Ex-gay guru Richard Cohen of the International Healing Foundation has published an “apology” to gays and lesbians he has hurt:
“We at IHF wish to offer a sincere, heartfelt apology to everyone in the LGBTQ community,” said IHF founder and director, Richard Cohen. “I apologize and ask forgiveness to those who were hurt by our message.” Cohen, a leading expert in the field of sexual orientation and married father of three, knows first-hand how it feels to be ostracized having lived a gay life.
Beginning today, IHF’s doors are wide open to everyone in the LGBTQ and straight communities. The new mission, “Coming Out Loved,” is the catalyst of true tolerance, real diversity, and equality for all. IHF staff will assist anyone who is conflicted about their sexuality and other challenging issues that arise for many in the gay community.
Could there be a more cynical attempt to jump on the “I’m sorry” bandwagon? If he really understood the gravity of how his message has hurt LGBT people, he certainly wouldn’t be presenting himself as “a leading expert in the field of sexual orientation.” Nor, having said he’s now promoting a message of diversity and tolerance, would Cohen throw in his lot with NARTH, the supposedly professional organization actually made up mostly of anti-gay religionists and activists, not the mental health professionals it says it represents. From Cohen’s press release:
IHF has adopted therapeutic guidelines from the American Psychological Association for members of the lesbian, gay and bisexual communities; American Counseling Association guidelines for the transgender community; and National Association for Research and Therapy of Homosexuality therapeutic guidelines for anyone questioning their sexuality and/or experiencing unwanted SSA.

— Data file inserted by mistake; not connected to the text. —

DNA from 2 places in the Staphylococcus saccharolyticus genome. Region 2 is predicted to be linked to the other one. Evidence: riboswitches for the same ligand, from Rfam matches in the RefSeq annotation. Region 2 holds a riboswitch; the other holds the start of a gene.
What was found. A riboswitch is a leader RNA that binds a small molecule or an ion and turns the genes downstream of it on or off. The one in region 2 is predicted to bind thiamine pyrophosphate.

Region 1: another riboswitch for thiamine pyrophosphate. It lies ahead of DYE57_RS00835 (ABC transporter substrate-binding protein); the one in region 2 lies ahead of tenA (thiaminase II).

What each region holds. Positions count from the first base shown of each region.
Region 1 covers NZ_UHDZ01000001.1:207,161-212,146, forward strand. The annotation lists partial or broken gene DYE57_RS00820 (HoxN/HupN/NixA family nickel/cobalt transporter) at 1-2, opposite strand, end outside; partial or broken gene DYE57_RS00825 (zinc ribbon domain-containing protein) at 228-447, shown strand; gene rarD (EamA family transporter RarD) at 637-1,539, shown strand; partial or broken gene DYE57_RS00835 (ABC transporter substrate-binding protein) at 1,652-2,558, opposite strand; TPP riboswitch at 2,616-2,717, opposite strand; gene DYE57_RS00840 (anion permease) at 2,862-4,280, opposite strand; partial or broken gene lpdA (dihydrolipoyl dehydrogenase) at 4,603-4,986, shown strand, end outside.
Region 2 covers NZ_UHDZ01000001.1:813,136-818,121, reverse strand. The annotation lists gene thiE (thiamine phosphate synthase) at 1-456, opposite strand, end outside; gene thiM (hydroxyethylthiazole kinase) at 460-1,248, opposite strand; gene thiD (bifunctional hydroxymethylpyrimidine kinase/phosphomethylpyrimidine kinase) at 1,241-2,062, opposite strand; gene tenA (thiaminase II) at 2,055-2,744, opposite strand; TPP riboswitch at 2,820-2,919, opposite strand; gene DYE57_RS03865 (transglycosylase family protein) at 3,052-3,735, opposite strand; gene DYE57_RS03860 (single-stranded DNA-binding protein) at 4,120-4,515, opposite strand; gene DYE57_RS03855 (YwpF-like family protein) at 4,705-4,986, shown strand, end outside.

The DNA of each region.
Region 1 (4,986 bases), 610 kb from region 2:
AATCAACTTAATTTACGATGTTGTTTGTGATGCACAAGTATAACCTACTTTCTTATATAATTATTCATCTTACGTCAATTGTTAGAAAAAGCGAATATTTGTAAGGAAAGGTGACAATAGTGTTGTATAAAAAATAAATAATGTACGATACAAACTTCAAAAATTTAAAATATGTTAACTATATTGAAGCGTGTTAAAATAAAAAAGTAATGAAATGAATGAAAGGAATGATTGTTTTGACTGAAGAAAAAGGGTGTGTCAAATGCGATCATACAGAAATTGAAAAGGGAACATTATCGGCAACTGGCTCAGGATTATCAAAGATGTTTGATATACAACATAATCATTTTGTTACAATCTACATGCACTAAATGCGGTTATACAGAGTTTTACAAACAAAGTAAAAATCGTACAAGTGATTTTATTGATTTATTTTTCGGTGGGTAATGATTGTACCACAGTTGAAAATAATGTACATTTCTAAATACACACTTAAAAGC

In 2007, former ex-gay leaders Jeremy Marks, Darlene Bogle and Michael Bussee unambiguously apologized for the harm they had done. Canadian ministry New Direction really did take a new direction when it turned its back on the false promises of Exodus International. More recently, John Smid went further than ever before in acknowledging how badly he had gotten his message wrong, and it was clearly one more important step along a journey he has been making since the events surrounding Love in Action in 2005.
Now Cohen, sensing the tide is against him, emerges from nowhere and rattles off a glib apology, announceing that his organization will embrace everyone, gay and straight. The smell of cold, calculated fakery is nauseatingly potent.